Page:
Despite the brevity of a 3.5 km hike, Old Fort Point is one of the most difficult hikes I’ve ever attempted – it has a 130 meter elevation change in that short distance.  As we climbed from the parking lot to the summit, Manuel and I talked about our future.  We spent most of this trip talking about our future, as it was the first time we had an opportunity to spend an entire week together in 2015!!!  We were hoping to know more about his next contract and upcoming schedule, but what we didn’t know for sure, we filled in with what we hoped could be possible.  The previous night, over veggie burgers and salads at Jasper Brewing Company, we decided we wanted to get married eventually.  But as we stopped to catch our breath and survey the granite peaks and glacial lakes, Manuel turned to me, held me in a long embrace, and asked if I was really sure I wanted to marry him.  At that moment, the decision turned from something we would do eventually to something we were going to do in the not-so-distant future.  As for the guy who asked me such an important question:  I told him without a doubt, I had never been so sure of anything in my entire life.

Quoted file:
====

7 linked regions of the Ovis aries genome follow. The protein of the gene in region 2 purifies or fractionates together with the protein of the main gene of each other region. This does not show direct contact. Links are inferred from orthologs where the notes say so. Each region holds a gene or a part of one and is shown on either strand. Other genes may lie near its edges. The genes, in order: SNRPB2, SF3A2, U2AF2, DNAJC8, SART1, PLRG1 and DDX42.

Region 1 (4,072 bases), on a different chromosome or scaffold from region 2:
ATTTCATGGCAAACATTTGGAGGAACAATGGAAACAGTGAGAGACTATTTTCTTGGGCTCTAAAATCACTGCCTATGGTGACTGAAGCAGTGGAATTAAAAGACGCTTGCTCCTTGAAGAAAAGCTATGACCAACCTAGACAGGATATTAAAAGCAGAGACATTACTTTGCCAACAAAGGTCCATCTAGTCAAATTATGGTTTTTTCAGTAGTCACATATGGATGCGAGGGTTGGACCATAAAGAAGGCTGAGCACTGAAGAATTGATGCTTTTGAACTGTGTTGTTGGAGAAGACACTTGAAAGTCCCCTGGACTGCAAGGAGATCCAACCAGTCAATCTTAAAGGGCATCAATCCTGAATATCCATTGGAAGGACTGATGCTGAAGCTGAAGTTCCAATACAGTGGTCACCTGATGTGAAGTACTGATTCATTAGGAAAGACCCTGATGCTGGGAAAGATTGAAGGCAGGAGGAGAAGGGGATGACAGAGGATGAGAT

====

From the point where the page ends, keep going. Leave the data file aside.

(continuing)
20150717-ALBERTA-263We hiked to the summit and took photos of a view that will remain very special to us for the rest of our lives.


Old Fort Point

Best food of Jasper National Park:  if you’re hungry, don’t worry – all the gift shoppes sell waist-ruining fudge.  In the summer, Wednesday is Farmer’s Market day in Jasper Town, and we bought sweet, tart blackberries and more honey than we could eat.  The lettuce wraps at Evil Dave’s were fantastic, the beer at Jasper Brewing Company is delicious (or so Manuel says), and we went to the Raven Bistro twice and consumed all their vegetarian appetizers and entrees (and one or two of their vegan desserts).  The rest of our meals were baguette and cheese and fruits from Nutter’s Bulk & Natural Foods that we ate picnic-style between adventures.

We have to go back because our visit coincided with a forest fire in the Maligne Canyon, so we missed out on Maligne Lake, Spirit Island, and the canyon waterfalls and hike.

Much as I tried to be brief and stick to the highlights, this post has nearly turned into a book!  I suspect it will take Manuel some effort to help me translate this one into German, but hopefully we’ll have it posted in a few days.  In the meantime, we are off to Charleston, SC this weekend with his brother, Martin, and sister-in-law, Daniela.